As a young woman and her family prepared for her wedding, they traditionally produced a dowry, which consisted of objects that would be useful to the woman in her new married life. They made utilitarian items such as bedcovers, wall hangings, tablecloths, mattresses and clothing, as well as textiles specific to the wedding ceremony—often incorporating kurak (patchwork).
One significant dowry article of the Kyrgyz, Kazakhs, Tajiks and Uzbeks was the wedding curtain, usually made by the mother of the bride. It hung first in the home of the bride and then transferred to the home of her husband, where it created an area of privacy for the young couple. Customs varied but it was here that the newlyweds would spend their first nights. Tajiks frequently made the wedding curtain of kurak long before the wedding, sometimes even before the girl received a marriage proposal. The Kyrgyz of Djirgital, Tajikistan, prepared it only two weeks before the wedding and called for hashar, a communal coming together for work and socializing, much like the quilting bees of nineteenth-century North America. The family preserved it for future weddings, as well. Inhabitants of the Alai Valley of Kyrgyzstan used it to block evil spirits from entering the room.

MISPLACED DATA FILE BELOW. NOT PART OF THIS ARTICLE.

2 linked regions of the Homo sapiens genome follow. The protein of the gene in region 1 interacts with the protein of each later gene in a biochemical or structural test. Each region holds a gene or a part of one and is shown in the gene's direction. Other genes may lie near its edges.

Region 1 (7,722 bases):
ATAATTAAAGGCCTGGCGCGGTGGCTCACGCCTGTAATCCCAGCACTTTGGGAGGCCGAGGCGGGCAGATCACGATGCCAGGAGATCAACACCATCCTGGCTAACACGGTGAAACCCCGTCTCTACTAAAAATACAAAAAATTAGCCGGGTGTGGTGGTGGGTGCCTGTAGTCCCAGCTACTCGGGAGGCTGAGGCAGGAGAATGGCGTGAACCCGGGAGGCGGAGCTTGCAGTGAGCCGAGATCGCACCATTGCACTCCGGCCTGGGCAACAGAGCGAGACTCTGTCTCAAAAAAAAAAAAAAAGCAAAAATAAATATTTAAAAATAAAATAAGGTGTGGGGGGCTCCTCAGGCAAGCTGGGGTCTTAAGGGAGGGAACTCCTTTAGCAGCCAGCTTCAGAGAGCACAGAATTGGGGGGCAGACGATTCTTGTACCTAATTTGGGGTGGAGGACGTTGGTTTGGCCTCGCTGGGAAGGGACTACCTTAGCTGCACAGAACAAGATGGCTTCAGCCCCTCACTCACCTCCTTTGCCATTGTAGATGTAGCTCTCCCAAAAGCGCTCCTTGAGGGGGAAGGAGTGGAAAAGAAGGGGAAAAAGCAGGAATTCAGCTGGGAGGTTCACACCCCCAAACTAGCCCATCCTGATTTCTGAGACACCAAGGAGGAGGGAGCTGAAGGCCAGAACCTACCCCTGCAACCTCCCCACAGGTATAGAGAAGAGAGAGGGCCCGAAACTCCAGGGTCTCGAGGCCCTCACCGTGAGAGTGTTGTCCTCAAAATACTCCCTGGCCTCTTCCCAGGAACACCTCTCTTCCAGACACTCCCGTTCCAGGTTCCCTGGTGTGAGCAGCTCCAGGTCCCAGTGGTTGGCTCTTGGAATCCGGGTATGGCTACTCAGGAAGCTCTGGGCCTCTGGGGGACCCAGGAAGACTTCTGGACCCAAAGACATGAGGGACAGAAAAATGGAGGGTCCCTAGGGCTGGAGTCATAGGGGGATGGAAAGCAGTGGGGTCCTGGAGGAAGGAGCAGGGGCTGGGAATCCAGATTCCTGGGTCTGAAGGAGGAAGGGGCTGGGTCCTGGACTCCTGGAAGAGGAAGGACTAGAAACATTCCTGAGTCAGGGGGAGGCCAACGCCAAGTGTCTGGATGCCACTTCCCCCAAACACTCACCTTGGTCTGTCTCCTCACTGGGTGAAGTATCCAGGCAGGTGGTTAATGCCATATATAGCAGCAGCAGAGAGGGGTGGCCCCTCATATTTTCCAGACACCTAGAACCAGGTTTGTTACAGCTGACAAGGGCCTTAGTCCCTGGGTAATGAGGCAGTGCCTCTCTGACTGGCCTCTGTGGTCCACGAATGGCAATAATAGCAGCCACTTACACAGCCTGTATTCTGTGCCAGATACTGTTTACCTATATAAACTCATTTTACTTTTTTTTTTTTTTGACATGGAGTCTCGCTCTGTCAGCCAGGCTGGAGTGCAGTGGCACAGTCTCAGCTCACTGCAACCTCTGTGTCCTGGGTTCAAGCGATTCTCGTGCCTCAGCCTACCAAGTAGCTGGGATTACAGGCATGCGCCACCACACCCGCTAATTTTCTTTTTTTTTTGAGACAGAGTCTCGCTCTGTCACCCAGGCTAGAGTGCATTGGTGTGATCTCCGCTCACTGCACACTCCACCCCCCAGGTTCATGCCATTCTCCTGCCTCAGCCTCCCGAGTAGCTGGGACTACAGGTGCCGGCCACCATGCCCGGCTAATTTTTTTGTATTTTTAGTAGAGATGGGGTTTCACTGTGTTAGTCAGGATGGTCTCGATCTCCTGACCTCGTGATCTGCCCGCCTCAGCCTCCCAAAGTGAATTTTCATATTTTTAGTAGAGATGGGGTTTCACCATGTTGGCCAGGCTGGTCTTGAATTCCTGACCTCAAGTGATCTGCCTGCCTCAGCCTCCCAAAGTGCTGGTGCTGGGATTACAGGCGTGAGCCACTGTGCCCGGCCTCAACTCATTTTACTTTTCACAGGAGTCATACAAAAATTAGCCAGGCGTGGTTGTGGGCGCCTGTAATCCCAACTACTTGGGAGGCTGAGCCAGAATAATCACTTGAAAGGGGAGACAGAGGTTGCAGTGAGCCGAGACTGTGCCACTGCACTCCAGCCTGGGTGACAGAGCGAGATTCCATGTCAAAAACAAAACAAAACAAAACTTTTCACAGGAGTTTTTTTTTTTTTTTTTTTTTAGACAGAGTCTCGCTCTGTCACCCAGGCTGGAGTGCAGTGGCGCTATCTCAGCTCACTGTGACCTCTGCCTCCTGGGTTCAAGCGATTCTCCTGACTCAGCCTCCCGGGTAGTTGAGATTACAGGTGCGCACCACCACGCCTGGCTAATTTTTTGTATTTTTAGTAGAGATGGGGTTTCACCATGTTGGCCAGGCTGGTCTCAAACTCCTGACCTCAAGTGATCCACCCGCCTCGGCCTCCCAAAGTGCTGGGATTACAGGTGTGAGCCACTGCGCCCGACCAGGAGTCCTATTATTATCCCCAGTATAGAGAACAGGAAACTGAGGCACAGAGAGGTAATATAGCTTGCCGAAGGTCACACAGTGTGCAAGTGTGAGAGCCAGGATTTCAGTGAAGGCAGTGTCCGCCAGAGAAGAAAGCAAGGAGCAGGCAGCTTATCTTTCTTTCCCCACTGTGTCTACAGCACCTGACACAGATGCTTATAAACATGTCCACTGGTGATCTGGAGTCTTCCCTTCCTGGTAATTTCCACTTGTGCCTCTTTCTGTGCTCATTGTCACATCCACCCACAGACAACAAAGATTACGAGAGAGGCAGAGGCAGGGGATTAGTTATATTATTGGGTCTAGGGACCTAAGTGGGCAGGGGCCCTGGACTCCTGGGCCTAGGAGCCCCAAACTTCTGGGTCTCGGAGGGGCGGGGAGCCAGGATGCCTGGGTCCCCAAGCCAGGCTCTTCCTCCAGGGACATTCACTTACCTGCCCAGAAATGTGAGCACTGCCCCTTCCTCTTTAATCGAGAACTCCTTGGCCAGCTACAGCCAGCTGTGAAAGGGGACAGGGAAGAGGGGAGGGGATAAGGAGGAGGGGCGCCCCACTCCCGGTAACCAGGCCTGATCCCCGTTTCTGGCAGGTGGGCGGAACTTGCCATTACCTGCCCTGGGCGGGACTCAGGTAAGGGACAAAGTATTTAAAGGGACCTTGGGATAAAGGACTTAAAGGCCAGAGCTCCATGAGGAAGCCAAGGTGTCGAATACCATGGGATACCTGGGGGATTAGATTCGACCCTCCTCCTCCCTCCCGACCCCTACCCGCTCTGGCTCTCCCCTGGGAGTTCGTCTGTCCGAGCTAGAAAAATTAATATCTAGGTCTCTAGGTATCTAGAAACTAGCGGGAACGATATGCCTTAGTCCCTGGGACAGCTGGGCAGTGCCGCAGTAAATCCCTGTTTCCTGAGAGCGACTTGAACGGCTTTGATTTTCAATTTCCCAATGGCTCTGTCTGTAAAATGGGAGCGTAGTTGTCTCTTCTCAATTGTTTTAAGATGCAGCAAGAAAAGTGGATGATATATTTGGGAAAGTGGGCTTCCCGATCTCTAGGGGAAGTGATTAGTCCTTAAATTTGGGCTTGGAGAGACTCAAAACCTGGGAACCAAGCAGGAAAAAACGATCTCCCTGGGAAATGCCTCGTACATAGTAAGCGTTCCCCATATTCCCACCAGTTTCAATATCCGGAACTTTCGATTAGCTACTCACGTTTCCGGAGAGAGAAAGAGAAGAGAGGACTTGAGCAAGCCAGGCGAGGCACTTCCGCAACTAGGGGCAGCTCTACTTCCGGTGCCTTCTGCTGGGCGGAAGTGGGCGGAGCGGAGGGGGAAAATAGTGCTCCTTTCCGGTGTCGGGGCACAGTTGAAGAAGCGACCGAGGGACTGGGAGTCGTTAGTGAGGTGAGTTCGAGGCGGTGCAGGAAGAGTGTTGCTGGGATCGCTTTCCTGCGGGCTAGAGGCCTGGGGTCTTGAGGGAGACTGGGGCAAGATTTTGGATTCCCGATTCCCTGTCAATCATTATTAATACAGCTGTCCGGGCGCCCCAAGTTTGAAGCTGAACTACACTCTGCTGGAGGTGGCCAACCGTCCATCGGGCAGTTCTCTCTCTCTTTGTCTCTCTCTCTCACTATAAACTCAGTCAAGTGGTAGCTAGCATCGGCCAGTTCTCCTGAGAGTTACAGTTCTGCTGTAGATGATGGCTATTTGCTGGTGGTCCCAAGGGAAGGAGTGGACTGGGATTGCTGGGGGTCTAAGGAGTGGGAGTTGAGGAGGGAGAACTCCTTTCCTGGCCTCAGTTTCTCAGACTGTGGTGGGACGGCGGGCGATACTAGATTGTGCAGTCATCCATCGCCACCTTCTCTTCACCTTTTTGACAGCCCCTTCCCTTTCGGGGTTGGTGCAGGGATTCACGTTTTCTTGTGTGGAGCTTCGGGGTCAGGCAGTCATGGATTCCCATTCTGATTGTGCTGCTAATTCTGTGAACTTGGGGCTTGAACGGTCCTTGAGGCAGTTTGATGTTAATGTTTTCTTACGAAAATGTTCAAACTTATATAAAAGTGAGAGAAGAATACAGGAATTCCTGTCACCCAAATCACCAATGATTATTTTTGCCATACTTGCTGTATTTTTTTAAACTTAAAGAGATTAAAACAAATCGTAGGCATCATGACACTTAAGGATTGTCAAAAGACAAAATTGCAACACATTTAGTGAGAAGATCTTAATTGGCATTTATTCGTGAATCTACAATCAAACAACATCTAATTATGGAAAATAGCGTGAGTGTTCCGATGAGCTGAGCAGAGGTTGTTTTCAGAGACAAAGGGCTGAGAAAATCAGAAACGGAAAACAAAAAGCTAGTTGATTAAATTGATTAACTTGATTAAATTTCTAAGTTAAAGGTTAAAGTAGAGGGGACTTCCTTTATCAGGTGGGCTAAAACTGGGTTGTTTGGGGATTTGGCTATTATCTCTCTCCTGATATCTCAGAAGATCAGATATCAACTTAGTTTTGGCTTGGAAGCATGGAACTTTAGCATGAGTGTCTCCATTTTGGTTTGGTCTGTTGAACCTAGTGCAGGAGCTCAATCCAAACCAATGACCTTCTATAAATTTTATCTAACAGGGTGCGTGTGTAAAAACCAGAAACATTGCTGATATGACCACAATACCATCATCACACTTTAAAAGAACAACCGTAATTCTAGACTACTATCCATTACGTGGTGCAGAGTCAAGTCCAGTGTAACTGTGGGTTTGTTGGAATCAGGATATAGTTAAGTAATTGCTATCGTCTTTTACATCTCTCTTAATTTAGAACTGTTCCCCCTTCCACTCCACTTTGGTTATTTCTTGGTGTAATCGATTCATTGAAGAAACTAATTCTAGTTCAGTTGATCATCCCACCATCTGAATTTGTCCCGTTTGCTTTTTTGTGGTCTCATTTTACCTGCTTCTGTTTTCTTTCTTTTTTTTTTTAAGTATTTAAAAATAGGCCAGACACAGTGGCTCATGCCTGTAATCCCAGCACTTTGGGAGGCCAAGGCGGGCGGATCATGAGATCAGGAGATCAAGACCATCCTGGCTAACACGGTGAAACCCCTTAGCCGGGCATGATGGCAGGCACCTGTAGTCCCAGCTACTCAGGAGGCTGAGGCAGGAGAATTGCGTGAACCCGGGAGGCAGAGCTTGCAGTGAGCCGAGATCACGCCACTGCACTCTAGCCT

In both nomadic and sedentary regions, the bride’s dowry also included a number of important kurak articles. Long rectangular mattresses (korpecho, korpa kurak, juurkan) stuffed with cotton for sitting and sleeping, were made of patchwork and quilted. Pillows, included in the bedding set, were flat and rectangular and consisted of a patchwork strip twelve to twenty inches long and six to eight inches wide, sewn to a plain piece of cotton. In order to prevent evil spirits from entering, the patchwork was folded in half so that the decorative edge of the pillow would always be visible. In the nomadic tent, this richly patterned and colored bedding pile, when not in use, was stacked on the floor, or piled aesthetically on a decorative metal or wooden trunk.